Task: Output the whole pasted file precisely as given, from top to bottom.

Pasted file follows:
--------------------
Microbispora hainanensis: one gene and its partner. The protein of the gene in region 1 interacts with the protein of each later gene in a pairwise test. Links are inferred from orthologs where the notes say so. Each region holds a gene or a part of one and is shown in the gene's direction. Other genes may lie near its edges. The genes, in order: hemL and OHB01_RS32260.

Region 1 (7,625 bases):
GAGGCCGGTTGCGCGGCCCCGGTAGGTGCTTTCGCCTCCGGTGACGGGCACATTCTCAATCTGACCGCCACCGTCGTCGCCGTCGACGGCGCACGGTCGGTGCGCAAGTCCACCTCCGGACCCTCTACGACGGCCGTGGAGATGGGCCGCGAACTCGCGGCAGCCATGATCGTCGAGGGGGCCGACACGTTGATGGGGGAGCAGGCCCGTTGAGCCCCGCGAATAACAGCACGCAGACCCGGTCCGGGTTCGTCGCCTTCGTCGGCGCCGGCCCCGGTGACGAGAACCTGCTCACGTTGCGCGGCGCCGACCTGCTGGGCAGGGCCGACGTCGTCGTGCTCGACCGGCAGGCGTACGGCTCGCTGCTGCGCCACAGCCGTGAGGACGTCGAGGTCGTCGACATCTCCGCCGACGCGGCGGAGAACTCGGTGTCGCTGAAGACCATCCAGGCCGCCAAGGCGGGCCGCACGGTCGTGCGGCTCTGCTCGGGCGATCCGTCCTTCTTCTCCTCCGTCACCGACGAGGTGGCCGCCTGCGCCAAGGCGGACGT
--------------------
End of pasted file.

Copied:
Microbispora hainanensis: one gene and its partner. The protein of the gene in region 1 interacts with the protein of each later gene in a pairwise test. Links are inferred from orthologs where the notes say so. Each region holds a gene or a part of one and is shown in the gene's direction. Other genes may lie near its edges. The genes, in order: hemL and OHB01_RS32260.

Region 1 (7,625 bases):
GAGGCCGGTTGCGCGGCCCCGGTAGGTGCTTTCGCCTCCGGTGACGGGCACATTCTCAATCTGACCGCCACCGTCGTCGCCGTCGACGGCGCACGGTCGGTGCGCAAGTCCACCTCCGGACCCTCTACGACGGCCGTGGAGATGGGCCGCGAACTCGCGGCAGCCATGATCGTCGAGGGGGCCGACACGTTGATGGGGGAGCAGGCCCGTTGAGCCCCGCGAATAACAGCACGCAGACCCGGTCCGGGTTCGTCGCCTTCGTCGGCGCCGGCCCCGGTGACGAGAACCTGCTCACGTTGCGCGGCGCCGACCTGCTGGGCAGGGCCGACGTCGTCGTGCTCGACCGGCAGGCGTACGGCTCGCTGCTGCGCCACAGCCGTGAGGACGTCGAGGTCGTCGACATCTCCGCCGACGCGGCGGAGAACTCGGTGTCGCTGAAGACCATCCAGGCCGCCAAGGCGGGCCGCACGGTCGTGCGGCTCTGCTCGGGCGATCCGTCCTTCTTCTCCTCCGTCACCGACGAGGTGGCCGCCTGCGCCAAGGCGGACGT